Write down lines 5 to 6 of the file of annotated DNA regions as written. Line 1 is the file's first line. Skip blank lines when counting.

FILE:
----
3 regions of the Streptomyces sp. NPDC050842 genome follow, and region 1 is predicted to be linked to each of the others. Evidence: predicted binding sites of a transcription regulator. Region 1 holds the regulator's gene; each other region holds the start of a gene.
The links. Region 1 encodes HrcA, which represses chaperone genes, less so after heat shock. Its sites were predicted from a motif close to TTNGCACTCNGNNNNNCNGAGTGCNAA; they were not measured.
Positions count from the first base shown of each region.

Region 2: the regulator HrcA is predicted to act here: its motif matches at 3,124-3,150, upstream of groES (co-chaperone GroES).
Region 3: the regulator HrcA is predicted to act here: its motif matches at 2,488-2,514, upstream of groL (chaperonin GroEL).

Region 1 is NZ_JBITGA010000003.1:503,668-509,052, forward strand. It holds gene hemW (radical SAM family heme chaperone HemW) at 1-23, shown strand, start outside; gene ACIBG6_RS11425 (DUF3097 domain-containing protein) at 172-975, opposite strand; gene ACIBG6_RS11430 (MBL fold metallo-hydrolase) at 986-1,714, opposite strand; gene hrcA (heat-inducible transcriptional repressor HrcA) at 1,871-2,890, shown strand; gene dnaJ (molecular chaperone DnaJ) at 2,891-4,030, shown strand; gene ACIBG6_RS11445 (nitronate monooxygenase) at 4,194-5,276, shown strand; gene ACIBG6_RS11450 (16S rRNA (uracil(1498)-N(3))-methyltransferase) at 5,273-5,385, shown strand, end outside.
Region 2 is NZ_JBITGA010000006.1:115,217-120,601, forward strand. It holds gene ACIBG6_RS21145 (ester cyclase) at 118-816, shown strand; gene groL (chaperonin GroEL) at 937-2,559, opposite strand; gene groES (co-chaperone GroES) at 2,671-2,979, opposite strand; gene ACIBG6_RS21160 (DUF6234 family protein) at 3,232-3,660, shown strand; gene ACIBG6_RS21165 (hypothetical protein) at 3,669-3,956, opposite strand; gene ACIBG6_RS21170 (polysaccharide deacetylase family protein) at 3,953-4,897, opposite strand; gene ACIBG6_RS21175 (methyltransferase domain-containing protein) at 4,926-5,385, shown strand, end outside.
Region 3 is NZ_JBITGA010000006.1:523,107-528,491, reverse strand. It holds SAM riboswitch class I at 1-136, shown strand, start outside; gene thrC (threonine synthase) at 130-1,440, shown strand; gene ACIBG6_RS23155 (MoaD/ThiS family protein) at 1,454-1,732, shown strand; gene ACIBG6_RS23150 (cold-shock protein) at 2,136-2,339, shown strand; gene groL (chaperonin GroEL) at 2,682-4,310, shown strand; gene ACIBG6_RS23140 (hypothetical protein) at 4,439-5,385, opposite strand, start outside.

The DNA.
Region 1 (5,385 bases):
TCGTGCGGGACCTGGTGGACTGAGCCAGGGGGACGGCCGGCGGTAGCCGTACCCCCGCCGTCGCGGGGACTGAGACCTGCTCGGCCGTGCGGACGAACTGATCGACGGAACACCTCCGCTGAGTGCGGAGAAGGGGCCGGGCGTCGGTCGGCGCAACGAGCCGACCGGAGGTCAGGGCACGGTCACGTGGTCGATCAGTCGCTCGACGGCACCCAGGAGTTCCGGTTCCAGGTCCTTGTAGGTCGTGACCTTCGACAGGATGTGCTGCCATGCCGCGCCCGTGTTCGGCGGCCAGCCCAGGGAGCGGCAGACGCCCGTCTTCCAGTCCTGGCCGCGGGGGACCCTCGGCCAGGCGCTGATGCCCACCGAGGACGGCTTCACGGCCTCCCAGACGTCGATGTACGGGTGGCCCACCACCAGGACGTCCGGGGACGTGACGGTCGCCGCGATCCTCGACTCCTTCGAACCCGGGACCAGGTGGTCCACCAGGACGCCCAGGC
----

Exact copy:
Region 3: the regulator HrcA is predicted to act here: its motif matches at 2,488-2,514, upstream of groL (chaperonin GroEL).

Region 1 is NZ_JBITGA010000003.1:503,668-509,052, forward strand. It holds gene hemW (radical SAM family heme chaperone HemW) at 1-23, shown strand, start outside; gene ACIBG6_RS11425 (DUF3097 domain-containing protein) at 172-975, opposite strand; gene ACIBG6_RS11430 (MBL fold metallo-hydrolase) at 986-1,714, opposite strand; gene hrcA (heat-inducible transcriptional repressor HrcA) at 1,871-2,890, shown strand; gene dnaJ (molecular chaperone DnaJ) at 2,891-4,030, shown strand; gene ACIBG6_RS11445 (nitronate monooxygenase) at 4,194-5,276, shown strand; gene ACIBG6_RS11450 (16S rRNA (uracil(1498)-N(3))-methyltransferase) at 5,273-5,385, shown strand, end outside.